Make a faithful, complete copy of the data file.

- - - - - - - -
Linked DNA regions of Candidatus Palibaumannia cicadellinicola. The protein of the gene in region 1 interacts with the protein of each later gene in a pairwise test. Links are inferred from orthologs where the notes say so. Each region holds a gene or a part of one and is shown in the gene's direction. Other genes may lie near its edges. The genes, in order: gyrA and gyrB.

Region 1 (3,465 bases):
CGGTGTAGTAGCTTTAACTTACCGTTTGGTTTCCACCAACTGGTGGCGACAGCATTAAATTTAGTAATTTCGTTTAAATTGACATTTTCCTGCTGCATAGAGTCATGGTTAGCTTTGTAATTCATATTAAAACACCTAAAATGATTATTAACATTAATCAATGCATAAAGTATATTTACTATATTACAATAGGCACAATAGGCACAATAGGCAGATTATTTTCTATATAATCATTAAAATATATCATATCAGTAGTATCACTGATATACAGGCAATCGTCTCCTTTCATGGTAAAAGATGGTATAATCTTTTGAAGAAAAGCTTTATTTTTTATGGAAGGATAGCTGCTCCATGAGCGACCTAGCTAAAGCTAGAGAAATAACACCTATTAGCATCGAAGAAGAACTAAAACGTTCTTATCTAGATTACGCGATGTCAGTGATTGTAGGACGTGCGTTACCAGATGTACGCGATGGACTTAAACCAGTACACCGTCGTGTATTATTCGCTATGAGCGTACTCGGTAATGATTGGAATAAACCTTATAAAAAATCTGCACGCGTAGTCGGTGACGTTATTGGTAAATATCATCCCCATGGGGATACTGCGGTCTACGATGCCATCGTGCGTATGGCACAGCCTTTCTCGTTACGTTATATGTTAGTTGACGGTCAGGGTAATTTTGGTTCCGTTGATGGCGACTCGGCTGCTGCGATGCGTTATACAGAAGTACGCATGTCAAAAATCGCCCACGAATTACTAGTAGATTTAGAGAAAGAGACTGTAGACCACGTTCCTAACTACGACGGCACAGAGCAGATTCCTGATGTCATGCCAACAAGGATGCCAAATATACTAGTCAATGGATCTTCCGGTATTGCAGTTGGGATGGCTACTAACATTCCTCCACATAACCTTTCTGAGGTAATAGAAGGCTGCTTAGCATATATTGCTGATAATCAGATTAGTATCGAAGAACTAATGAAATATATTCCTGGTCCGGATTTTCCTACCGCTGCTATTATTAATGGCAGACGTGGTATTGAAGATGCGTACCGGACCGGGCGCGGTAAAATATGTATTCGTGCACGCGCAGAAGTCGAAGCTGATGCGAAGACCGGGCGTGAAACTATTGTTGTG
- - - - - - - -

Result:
Linked DNA regions of Candidatus Palibaumannia cicadellinicola. The protein of the gene in region 1 interacts with the protein of each later gene in a pairwise test. Links are inferred from orthologs where the notes say so. Each region holds a gene or a part of one and is shown in the gene's direction. Other genes may lie near its edges. The genes, in order: gyrA and gyrB.

Region 1 (3,465 bases):
CGGTGTAGTAGCTTTAACTTACCGTTTGGTTTCCACCAACTGGTGGCGACAGCATTAAATTTAGTAATTTCGTTTAAATTGACATTTTCCTGCTGCATAGAGTCATGGTTAGCTTTGTAATTCATATTAAAACACCTAAAATGATTATTAACATTAATCAATGCATAAAGTATATTTACTATATTACAATAGGCACAATAGGCACAATAGGCAGATTATTTTCTATATAATCATTAAAATATATCATATCAGTAGTATCACTGATATACAGGCAATCGTCTCCTTTCATGGTAAAAGATGGTATAATCTTTTGAAGAAAAGCTTTATTTTTTATGGAAGGATAGCTGCTCCATGAGCGACCTAGCTAAAGCTAGAGAAATAACACCTATTAGCATCGAAGAAGAACTAAAACGTTCTTATCTAGATTACGCGATGTCAGTGATTGTAGGACGTGCGTTACCAGATGTACGCGATGGACTTAAACCAGTACACCGTCGTGTATTATTCGCTATGAGCGTACTCGGTAATGATTGGAATAAACCTTATAAAAAATCTGCACGCGTAGTCGGTGACGTTATTGGTAAATATCATCCCCATGGGGATACTGCGGTCTACGATGCCATCGTGCGTATGGCACAGCCTTTCTCGTTACGTTATATGTTAGTTGACGGTCAGGGTAATTTTGGTTCCGTTGATGGCGACTCGGCTGCTGCGATGCGTTATACAGAAGTACGCATGTCAAAAATCGCCCACGAATTACTAGTAGATTTAGAGAAAGAGACTGTAGACCACGTTCCTAACTACGACGGCACAGAGCAGATTCCTGATGTCATGCCAACAAGGATGCCAAATATACTAGTCAATGGATCTTCCGGTATTGCAGTTGGGATGGCTACTAACATTCCTCCACATAACCTTTCTGAGGTAATAGAAGGCTGCTTAGCATATATTGCTGATAATCAGATTAGTATCGAAGAACTAATGAAATATATTCCTGGTCCGGATTTTCCTACCGCTGCTATTATTAATGGCAGACGTGGTATTGAAGATGCGTACCGGACCGGGCGCGGTAAAATATGTATTCGTGCACGCGCAGAAGTCGAAGCTGATGCGAAGACCGGGCGTGAAACTATTGTTGTG